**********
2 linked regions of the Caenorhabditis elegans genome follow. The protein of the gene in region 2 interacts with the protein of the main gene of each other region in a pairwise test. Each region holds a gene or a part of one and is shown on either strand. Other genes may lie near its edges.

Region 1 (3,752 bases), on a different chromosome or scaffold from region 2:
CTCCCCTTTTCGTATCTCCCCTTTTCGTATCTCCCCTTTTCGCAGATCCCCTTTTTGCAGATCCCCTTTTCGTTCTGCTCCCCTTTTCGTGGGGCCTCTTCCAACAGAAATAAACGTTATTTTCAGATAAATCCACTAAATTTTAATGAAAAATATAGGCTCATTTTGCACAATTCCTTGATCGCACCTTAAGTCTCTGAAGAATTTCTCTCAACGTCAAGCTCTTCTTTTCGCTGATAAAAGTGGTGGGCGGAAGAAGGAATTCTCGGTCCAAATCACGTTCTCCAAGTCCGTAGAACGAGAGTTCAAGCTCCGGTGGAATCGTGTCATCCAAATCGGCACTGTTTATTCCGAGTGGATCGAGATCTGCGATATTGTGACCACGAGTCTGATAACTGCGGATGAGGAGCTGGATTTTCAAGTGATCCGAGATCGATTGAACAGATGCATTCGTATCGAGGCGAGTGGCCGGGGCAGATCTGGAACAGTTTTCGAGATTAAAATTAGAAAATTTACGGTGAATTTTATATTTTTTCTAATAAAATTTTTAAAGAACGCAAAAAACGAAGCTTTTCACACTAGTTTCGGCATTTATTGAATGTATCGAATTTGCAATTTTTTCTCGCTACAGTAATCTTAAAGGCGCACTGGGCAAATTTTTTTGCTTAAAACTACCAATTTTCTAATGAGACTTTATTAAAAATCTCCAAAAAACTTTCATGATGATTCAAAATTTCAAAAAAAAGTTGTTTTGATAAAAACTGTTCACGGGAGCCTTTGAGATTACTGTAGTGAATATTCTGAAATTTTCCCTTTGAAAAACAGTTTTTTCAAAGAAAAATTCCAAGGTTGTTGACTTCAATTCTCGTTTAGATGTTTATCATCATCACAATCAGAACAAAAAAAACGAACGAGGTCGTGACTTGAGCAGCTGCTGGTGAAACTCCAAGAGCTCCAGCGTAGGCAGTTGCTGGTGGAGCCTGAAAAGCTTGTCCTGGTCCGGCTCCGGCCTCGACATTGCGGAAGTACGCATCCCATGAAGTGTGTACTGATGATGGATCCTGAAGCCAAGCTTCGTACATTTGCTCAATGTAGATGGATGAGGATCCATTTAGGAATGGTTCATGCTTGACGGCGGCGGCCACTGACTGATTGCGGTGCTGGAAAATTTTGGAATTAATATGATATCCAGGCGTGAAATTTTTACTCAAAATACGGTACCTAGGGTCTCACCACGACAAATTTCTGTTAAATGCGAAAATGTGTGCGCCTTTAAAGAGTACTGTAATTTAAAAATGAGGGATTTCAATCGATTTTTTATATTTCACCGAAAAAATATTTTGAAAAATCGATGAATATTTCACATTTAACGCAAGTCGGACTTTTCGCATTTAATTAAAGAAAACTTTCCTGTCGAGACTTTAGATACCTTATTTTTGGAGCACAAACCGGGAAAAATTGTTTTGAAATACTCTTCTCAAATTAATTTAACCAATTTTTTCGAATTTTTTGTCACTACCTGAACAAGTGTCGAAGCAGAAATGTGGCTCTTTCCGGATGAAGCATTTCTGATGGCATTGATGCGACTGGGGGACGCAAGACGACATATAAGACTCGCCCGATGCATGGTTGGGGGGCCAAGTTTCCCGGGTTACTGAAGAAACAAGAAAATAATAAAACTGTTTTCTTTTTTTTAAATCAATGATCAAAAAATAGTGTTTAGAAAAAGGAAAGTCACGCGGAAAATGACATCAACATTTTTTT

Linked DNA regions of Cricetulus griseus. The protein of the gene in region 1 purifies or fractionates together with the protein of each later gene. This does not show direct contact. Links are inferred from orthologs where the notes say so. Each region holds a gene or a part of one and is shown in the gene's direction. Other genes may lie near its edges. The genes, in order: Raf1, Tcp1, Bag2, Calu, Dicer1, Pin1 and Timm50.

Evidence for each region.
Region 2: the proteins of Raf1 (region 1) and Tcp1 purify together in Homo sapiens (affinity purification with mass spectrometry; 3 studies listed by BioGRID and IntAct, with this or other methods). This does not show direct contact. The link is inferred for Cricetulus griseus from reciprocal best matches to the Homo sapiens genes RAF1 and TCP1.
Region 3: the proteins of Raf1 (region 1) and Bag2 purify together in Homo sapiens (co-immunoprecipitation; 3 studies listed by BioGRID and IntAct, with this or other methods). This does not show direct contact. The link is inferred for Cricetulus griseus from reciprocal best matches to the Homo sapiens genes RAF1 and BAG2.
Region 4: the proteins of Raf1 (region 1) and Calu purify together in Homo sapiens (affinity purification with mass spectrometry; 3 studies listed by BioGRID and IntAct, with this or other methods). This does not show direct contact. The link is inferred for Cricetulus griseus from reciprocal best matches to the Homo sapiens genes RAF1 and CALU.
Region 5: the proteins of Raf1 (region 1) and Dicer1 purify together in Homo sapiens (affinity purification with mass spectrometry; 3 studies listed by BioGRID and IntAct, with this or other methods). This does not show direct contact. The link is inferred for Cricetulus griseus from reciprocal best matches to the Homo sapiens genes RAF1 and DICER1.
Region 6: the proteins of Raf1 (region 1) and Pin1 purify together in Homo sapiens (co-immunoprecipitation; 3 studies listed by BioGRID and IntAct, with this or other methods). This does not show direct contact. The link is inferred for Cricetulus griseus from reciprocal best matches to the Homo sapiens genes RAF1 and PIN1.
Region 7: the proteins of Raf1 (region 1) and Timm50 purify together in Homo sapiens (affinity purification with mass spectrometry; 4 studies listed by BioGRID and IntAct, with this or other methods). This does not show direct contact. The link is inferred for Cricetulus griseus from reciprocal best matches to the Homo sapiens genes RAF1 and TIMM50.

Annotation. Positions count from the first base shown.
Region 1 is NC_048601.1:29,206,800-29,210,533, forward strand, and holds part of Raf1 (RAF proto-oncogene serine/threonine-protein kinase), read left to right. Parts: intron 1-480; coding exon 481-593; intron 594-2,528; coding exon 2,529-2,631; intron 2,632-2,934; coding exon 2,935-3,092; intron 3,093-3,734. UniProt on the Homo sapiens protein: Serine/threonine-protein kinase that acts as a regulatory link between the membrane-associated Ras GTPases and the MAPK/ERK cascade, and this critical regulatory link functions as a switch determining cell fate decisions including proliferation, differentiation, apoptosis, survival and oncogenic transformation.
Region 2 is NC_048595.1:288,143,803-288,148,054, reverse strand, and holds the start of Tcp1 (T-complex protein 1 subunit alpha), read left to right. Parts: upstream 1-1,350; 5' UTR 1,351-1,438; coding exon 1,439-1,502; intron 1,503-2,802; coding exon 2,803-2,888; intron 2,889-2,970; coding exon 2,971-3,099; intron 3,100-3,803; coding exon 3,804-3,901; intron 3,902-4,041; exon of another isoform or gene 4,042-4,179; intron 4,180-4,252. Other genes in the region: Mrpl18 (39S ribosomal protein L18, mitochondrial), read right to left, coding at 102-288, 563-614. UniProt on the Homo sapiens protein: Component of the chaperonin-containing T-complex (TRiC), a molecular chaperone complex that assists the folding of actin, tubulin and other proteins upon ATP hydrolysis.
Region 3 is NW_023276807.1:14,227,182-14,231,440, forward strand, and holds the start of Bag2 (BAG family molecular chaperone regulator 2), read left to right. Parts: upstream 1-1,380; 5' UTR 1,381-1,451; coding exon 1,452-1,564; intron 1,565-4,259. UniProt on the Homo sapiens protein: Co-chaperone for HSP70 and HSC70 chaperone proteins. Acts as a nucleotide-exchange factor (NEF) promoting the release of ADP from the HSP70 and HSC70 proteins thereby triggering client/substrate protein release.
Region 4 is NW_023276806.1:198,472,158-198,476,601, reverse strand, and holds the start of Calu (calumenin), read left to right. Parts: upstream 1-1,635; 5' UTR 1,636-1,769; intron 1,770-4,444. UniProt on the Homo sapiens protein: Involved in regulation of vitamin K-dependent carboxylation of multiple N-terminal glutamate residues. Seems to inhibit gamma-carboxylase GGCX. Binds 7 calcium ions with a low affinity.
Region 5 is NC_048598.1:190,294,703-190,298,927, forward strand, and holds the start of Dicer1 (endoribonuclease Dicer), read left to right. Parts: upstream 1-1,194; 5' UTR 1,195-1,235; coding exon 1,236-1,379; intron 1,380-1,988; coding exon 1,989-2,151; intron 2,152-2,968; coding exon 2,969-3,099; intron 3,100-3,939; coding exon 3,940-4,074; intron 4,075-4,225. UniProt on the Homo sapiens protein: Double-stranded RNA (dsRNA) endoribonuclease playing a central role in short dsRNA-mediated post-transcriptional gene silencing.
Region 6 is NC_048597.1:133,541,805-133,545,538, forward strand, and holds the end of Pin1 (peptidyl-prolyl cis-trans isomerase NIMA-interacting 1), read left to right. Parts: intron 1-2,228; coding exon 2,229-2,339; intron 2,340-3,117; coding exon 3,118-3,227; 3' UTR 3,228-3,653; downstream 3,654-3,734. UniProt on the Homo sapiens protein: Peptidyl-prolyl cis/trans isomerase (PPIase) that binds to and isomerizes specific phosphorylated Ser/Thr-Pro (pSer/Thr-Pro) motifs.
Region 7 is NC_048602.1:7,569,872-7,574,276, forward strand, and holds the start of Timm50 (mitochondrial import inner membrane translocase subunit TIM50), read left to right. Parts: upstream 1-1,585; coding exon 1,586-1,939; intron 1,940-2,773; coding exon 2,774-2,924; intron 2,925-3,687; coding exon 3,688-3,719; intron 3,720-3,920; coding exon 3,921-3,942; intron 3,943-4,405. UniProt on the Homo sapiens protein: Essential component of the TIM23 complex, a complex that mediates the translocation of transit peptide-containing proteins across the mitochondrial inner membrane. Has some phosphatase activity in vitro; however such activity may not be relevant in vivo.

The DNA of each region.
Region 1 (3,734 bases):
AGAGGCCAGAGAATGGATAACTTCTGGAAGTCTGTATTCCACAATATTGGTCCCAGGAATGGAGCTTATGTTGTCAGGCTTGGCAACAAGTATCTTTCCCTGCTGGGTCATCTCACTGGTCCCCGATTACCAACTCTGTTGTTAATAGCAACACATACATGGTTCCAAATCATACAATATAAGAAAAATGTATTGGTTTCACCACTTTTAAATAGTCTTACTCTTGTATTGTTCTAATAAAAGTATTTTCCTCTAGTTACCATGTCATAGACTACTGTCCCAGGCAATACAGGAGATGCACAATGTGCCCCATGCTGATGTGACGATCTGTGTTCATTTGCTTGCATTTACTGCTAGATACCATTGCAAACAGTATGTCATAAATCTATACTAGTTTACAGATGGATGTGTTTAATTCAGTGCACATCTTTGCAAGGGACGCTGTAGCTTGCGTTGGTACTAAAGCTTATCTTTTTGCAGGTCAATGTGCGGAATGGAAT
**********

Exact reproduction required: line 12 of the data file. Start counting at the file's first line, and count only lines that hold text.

Annotation. Positions count from the first base shown.